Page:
|Windows Vista's little surprises|
By Mark Minasi
Have a look inside Windows security guru Mark Minasi's latest book, Administering Windows Vista Security: The Big Surprises, with this excerpt from Chapter 1, "Administering Vista Security: The Little Surprises."
Named pipes are a way for programs to communicate among themselves. Years ago, most named pipes created by the operating system (OS) were poorly secured or not secured at all. Many hackers successfully attacked Windows systems through poorly-secured named pipes. One of the easiest avenues for these sort of attacks was by connecting as an "anonymous" user. This is a once-obscure but sadly now well-known way to connect to many Microsoft protocols and, as its name suggests, you needn't use a username and password to log in; you can, instead, remain anonymous.
While allowing anonymous users any access to a Microsoft network resource isn't a very good idea, the fact is that for backward compatibility purposes Windows still uses some anonymous connections. Microsoft's been slowly removing the anonymous user—if I recall right, the first code to reduce the power of "anonymous" was as far back as 1998 with NT 4.0 SP3—but it's still around, and Vista takes up cudgels to reduce its power—and threat—a bit further, in these changes in how named pipes handle anonymous users.
Windows has, since XP at least, had a Security Options setting called "Network access: Named Pipes that can be accessed anonymously." It lists a subset of the system's named pipes that you need the anonymous user to be able to access, and by default the group policy setting has included a bunch of stuff that doesn't really make sense:
- COMNAP and COMNODE only appear on a server running Microsoft's gateway software for talking to an IBM mainframe, their "Host Integration Server" (HIS). To the best of my knowledge, it's not possible to run HIS on any of Microsoft's desktop OSs.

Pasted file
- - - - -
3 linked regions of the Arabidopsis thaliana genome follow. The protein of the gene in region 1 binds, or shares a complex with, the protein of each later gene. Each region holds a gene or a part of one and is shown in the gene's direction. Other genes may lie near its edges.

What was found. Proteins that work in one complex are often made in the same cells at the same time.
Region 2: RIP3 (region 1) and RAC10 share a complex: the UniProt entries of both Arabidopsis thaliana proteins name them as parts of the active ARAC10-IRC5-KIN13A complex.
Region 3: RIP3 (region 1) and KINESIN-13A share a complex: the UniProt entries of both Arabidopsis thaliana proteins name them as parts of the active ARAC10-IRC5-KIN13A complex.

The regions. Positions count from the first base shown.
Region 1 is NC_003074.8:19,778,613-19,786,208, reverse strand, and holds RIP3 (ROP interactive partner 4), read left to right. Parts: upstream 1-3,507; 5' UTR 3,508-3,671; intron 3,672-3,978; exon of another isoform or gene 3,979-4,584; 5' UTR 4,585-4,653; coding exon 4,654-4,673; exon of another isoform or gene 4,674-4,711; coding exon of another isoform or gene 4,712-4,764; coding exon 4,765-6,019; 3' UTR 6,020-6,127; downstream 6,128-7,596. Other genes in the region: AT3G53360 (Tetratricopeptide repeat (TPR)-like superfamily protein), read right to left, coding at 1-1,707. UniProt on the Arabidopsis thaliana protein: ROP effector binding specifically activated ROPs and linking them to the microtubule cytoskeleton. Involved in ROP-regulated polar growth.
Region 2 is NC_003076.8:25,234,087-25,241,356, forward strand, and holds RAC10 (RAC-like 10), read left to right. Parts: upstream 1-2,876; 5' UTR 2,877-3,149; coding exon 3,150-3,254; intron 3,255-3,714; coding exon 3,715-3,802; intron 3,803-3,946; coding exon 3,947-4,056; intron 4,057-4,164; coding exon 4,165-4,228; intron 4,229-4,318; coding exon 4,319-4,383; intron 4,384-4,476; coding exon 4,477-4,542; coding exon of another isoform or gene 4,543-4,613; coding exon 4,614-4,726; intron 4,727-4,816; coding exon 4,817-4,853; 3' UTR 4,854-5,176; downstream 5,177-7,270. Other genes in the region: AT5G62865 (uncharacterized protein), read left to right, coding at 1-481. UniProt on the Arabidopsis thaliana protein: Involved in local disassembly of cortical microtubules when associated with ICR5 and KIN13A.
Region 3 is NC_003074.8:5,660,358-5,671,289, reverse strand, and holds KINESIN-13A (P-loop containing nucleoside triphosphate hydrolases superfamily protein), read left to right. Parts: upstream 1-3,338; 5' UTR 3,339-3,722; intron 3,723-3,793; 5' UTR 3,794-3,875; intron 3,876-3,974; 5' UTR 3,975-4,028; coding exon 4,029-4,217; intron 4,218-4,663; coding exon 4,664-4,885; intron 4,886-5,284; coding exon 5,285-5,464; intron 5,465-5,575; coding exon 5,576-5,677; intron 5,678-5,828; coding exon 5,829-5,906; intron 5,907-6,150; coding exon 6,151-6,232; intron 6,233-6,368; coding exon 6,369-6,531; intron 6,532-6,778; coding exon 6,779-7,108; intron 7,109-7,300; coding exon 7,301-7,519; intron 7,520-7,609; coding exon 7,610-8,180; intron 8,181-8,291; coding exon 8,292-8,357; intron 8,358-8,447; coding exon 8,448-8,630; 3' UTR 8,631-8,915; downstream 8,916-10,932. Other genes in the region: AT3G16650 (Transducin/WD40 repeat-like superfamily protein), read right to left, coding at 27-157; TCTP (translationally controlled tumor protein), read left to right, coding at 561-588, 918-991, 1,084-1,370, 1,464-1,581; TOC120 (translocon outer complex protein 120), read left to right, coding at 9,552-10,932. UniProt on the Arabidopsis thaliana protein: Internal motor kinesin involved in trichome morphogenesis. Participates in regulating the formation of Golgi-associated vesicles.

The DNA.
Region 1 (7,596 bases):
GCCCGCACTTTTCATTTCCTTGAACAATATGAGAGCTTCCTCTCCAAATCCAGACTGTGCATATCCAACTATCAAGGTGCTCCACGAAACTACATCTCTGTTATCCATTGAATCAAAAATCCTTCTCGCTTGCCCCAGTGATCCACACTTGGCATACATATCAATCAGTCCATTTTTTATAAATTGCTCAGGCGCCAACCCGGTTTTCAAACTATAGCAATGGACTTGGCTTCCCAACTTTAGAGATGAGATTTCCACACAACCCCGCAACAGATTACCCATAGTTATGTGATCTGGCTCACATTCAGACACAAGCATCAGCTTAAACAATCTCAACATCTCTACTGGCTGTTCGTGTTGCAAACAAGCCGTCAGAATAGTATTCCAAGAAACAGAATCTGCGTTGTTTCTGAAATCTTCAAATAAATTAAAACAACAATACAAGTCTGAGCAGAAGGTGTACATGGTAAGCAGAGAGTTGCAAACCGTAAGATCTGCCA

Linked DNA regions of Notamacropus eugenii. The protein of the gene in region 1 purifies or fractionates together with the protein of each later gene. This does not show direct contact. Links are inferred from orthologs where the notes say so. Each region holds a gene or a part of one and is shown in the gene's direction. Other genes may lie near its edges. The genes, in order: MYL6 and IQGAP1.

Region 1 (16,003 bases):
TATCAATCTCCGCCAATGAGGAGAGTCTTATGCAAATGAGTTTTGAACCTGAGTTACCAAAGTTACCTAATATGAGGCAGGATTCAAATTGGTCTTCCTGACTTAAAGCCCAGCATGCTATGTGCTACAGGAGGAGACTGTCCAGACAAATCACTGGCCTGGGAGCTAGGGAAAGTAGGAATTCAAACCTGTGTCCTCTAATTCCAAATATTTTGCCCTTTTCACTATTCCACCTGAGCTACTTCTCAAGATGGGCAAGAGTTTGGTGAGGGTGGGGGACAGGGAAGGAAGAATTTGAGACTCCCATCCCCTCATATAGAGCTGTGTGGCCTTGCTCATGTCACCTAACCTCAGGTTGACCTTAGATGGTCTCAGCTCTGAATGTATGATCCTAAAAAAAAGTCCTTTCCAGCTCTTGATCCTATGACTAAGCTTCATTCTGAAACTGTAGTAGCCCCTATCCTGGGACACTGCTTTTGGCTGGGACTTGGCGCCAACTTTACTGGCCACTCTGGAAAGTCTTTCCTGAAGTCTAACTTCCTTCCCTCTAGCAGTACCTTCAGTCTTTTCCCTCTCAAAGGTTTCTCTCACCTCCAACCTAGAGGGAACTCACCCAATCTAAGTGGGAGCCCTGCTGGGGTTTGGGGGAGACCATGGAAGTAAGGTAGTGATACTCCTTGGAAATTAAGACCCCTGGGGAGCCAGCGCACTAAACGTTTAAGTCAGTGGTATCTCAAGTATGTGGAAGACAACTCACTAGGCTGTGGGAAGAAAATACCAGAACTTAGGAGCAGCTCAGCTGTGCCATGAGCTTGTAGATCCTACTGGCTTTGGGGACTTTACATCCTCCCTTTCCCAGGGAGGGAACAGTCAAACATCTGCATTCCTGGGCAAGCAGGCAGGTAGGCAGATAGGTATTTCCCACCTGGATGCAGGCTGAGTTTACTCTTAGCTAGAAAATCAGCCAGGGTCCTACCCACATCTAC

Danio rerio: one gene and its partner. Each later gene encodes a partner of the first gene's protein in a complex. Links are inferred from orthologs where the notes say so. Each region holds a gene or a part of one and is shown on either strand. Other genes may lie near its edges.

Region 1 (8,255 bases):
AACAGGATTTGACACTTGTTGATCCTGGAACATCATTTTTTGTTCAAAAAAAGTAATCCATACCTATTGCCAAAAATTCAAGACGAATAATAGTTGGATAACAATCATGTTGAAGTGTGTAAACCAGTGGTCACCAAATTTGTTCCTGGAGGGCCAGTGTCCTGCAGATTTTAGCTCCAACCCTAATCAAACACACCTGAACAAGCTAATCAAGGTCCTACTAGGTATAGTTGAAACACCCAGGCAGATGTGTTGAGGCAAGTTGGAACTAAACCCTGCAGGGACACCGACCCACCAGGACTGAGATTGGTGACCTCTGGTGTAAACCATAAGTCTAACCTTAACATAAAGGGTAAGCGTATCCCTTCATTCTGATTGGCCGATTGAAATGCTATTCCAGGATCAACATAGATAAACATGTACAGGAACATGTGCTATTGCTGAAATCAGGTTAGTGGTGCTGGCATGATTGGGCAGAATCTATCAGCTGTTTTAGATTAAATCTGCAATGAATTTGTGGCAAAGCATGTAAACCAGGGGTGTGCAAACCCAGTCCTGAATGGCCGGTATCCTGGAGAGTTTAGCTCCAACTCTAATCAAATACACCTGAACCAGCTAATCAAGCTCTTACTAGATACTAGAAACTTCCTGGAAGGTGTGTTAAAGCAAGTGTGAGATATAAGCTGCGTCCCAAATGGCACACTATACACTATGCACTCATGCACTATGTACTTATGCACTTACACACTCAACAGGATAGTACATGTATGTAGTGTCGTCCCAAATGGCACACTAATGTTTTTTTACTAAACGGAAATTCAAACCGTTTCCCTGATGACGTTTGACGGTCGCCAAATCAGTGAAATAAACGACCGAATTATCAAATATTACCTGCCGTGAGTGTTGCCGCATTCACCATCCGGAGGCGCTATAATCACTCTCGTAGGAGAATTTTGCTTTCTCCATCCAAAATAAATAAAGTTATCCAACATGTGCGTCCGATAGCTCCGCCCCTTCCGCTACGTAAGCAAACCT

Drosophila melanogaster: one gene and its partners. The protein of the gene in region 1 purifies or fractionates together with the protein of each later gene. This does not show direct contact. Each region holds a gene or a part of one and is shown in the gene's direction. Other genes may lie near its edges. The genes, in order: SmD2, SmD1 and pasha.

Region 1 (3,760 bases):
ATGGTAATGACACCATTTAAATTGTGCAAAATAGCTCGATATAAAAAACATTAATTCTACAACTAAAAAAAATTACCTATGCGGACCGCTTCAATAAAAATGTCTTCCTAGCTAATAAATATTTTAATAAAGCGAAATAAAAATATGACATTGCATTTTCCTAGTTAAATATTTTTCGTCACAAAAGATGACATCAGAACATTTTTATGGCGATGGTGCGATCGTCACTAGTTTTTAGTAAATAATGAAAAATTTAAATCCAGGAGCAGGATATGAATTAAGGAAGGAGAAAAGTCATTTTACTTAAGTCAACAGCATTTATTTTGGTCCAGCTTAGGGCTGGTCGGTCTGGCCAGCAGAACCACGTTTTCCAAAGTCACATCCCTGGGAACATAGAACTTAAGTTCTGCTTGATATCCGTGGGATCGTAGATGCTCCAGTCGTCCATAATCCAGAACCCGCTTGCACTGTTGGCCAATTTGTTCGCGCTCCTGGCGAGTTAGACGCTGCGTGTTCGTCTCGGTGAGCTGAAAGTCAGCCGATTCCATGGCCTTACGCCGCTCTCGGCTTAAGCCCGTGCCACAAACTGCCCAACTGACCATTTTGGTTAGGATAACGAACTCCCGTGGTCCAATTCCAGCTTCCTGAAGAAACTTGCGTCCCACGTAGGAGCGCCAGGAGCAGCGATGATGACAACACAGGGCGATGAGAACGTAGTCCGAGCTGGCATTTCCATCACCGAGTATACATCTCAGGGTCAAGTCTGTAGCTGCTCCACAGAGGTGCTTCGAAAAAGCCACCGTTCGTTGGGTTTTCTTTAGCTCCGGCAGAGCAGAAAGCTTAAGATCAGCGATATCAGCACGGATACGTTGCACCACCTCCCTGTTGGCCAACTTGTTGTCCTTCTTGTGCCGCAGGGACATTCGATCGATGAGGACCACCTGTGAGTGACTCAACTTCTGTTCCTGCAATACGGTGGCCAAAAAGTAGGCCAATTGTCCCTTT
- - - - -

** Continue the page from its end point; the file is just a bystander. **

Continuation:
- SQLQUERY would appear on a system running Microsoft SQL Server or its equivalent. It's possible that a Vista system might be running SQL Server Express 2005— although not possible, I am told, to run its predecessor, Microsoft Desktop Engine (MSDE)— but not likely.
- LLSRPC appears only on servers running the Licensing Service. Why Microsoft would want anonymous people accessing the Licensing Service is a puzzle, and in no case would it appear on a desktop OS.
- BROWSER allows a system to act as either a master browser or backup browser on a subnet; this pipe is how the master and backup browsers talk. If the backup and master browser on a given subnet are not members of the same forest, then they need to be able to anonymously access the BROWSER named pipe so that the master browser can send the backup browser a copy of the segment's browse list. Microsoft has kept BROWSER in the list of named pipes that can be accessed anonymously because of that case where a workgroup might have backup and master browsers. In any case, the chances that it's a desktop OS are small, but not impossible; one could imagine a small home workgroup built entirely of Vista systems. But in that case we'd probably be talking about a single segment, where broadcasts could handle any name resolution needs.
Vista's default setting for "Network access: Named Pipes that can be accessed anonymously" removes all of those named pipes, leaving just one: SPOOLSS. That works with the print spooler, and that's a server role that is quite common for desktop OSes.
Why did Microsoft have so many silly named pipes in XP's default set of group policy settings? They were just saving themselves a little trouble by creating a set of defaults that they could apply both to server OSs and workstation OSs. With Vista, it looks as though that's no longer true, and the desktop has gotten its own set of settings.
SearchWindowsSecurity.com also features excerpts from chapter eight, "Locking Up the Ports: Windows Firewall", of Mark Minasi's book, "Mastering Windows Server 2003 Upgrade Edition for SP1 and R2."
|Mark Minasi is a best-selling author, commentator and all-around alpha geek. Mark is best known for his books in the Mastering Windows series. What separates him from others is that he knows how to explain technical things to normal humans, and make them laugh while doing it. Mark's firm, MR&D, is based in Pungo, a town in Virginia's Tidewater area that is distinguished by having one -- and only one -- traffic light.|
Copyright 2005 TechTarget
This was first published in September 2008